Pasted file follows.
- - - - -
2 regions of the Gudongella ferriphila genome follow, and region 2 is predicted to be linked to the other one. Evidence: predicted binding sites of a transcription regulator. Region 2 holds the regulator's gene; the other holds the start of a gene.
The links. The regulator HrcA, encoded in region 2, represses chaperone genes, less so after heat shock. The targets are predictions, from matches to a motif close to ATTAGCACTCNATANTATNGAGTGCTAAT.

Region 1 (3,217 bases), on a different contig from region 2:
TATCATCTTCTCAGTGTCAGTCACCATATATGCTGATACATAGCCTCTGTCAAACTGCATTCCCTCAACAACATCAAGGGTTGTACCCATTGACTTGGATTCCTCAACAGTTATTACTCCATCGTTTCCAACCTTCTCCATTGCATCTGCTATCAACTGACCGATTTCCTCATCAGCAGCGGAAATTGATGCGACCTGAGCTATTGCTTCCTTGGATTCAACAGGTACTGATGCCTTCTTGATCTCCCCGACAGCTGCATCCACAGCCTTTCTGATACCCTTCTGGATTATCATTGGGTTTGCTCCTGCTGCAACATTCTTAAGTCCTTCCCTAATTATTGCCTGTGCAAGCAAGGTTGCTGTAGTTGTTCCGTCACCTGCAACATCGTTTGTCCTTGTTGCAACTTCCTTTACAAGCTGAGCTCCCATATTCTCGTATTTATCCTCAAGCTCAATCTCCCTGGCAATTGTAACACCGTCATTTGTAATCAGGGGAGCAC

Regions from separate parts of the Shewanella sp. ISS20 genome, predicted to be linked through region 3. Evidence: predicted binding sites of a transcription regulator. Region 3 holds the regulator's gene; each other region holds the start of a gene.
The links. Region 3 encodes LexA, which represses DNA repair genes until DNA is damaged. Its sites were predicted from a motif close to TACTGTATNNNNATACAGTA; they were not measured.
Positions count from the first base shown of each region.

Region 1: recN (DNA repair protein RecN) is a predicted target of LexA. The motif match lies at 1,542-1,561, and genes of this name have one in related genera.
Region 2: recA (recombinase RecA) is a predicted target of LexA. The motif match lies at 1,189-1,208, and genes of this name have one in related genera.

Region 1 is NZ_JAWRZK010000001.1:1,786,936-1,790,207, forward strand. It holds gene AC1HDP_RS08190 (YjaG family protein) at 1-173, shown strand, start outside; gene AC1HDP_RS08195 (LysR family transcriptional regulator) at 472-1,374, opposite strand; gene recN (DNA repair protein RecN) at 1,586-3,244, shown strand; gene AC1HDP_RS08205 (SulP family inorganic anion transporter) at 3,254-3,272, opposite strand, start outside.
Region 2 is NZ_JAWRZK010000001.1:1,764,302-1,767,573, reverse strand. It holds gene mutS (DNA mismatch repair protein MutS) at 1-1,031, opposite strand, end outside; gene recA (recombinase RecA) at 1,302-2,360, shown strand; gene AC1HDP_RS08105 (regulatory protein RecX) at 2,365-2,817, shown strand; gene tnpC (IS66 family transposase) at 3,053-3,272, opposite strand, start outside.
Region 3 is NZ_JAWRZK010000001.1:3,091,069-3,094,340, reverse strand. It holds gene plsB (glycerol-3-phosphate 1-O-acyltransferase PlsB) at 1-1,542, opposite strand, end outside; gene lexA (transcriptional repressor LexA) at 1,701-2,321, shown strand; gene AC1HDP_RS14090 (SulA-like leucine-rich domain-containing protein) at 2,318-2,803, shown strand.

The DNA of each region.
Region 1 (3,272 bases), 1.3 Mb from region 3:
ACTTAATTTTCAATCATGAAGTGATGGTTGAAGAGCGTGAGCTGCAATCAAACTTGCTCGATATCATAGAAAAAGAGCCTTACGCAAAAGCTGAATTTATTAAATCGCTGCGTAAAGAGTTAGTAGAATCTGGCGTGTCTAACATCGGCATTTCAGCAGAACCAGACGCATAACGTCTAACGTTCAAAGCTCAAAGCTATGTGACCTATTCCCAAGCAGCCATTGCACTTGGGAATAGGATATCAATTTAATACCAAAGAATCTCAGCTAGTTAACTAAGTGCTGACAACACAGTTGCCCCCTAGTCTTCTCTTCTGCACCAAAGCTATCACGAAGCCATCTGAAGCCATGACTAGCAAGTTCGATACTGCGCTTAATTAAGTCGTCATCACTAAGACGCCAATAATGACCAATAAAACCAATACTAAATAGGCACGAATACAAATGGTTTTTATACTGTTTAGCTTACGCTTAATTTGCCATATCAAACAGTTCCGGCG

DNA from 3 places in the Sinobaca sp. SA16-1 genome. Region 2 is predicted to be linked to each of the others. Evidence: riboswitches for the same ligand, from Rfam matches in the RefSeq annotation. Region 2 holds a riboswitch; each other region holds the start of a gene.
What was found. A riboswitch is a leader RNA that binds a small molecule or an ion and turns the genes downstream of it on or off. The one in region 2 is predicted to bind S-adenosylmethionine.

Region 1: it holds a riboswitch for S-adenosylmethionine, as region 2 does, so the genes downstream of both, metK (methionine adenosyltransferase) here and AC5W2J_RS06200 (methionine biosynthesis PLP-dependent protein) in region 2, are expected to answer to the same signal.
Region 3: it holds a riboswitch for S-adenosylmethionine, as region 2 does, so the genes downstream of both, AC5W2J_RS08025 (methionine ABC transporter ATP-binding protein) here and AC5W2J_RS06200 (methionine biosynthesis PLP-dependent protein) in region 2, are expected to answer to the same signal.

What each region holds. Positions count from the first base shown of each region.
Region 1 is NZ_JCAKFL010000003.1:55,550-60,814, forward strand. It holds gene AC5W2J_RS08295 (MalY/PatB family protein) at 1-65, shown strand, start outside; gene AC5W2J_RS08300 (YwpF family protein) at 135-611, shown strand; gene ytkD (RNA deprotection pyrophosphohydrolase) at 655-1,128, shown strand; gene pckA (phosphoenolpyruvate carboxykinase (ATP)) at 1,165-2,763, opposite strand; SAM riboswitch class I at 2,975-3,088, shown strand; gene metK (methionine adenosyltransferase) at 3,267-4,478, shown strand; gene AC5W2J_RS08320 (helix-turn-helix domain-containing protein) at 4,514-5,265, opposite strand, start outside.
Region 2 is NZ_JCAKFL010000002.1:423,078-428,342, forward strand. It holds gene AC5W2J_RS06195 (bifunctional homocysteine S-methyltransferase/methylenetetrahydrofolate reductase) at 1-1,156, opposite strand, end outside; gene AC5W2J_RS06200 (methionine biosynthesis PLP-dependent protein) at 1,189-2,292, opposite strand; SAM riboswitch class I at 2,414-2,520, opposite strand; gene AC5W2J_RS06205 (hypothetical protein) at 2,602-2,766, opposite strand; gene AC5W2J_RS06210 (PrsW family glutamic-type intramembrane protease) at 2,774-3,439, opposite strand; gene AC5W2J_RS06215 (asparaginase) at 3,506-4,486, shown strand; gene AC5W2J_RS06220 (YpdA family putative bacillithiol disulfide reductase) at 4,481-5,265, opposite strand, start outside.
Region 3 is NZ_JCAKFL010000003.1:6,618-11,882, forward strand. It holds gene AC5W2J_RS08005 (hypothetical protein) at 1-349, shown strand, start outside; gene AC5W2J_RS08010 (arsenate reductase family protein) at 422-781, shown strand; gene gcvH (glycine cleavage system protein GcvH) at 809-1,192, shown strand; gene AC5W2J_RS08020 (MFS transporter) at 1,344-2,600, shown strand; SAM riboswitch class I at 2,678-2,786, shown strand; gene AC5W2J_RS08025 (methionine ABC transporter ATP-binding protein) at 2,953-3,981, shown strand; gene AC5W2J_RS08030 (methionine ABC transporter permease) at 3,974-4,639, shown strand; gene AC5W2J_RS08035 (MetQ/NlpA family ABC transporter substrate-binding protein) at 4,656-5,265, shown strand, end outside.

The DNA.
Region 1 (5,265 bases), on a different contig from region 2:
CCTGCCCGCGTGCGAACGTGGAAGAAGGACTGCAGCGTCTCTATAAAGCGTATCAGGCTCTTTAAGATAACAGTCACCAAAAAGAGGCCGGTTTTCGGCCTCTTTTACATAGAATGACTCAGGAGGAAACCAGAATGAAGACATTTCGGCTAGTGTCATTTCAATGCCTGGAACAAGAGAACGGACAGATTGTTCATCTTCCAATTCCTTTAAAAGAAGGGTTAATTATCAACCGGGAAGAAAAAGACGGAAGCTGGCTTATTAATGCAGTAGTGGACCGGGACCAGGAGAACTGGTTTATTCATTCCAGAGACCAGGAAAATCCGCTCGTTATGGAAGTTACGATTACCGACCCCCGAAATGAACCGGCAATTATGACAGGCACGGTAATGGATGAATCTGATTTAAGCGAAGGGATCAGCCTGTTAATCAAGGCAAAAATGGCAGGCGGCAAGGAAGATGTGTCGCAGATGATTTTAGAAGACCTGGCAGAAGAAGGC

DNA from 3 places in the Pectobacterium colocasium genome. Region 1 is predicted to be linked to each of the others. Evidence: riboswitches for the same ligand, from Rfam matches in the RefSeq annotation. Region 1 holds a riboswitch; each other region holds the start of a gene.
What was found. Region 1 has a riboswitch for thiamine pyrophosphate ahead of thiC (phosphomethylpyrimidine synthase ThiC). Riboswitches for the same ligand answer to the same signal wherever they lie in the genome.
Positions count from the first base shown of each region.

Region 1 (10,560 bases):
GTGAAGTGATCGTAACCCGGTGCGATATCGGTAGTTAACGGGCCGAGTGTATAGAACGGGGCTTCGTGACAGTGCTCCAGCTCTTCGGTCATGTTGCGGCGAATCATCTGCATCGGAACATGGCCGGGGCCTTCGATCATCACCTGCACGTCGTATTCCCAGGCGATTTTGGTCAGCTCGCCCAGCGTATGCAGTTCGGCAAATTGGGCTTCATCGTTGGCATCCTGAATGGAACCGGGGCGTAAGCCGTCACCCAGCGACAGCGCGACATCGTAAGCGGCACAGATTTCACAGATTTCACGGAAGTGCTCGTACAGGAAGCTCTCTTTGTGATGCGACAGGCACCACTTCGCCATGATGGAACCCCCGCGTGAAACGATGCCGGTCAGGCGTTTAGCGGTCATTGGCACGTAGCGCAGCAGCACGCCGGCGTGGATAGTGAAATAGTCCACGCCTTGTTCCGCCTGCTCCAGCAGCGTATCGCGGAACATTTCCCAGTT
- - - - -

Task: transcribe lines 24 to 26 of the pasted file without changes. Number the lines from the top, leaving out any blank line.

The DNA.
Region 1 (5,265 bases), on a different contig from region 2:
CCTGCCCGCGTGCGAACGTGGAAGAAGGACTGCAGCGTCTCTATAAAGCGTATCAGGCTCTTTAAGATAACAGTCACCAAAAAGAGGCCGGTTTTCGGCCTCTTTTACATAGAATGACTCAGGAGGAAACCAGAATGAAGACATTTCGGCTAGTGTCATTTCAATGCCTGGAACAAGAGAACGGACAGATTGTTCATCTTCCAATTCCTTTAAAAGAAGGGTTAATTATCAACCGGGAAGAAAAAGACGGAAGCTGGCTTATTAATGCAGTAGTGGACCGGGACCAGGAGAACTGGTTTATTCATTCCAGAGACCAGGAAAATCCGCTCGTTATGGAAGTTACGATTACCGACCCCCGAAATGAACCGGCAATTATGACAGGCACGGTAATGGATGAATCTGATTTAAGCGAAGGGATCAGCCTGTTAATCAAGGCAAAAATGGCAGGCGGCAAGGAAGATGTGTCGCAGATGATTTTAGAAGACCTGGCAGAAGAAGGC